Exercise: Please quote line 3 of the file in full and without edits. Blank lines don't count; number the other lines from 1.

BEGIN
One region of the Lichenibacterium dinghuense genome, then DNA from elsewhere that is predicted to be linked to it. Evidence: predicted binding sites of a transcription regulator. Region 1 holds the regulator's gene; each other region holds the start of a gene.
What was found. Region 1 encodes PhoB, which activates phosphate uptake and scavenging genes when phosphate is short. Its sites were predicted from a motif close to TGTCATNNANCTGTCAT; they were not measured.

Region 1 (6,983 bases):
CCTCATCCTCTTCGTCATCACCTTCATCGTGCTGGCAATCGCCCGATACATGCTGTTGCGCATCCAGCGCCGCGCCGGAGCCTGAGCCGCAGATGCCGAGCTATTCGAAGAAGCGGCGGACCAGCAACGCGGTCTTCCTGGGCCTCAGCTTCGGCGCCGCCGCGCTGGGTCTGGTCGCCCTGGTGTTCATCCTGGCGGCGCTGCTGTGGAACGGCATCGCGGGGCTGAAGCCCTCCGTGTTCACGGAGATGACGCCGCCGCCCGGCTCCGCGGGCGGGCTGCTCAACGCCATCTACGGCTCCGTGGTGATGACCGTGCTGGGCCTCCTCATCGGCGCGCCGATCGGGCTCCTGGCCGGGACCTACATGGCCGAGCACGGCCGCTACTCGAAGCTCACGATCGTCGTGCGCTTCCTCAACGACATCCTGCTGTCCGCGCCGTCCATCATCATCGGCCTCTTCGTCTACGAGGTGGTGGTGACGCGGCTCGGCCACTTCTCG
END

Region 1 (6,983 bases):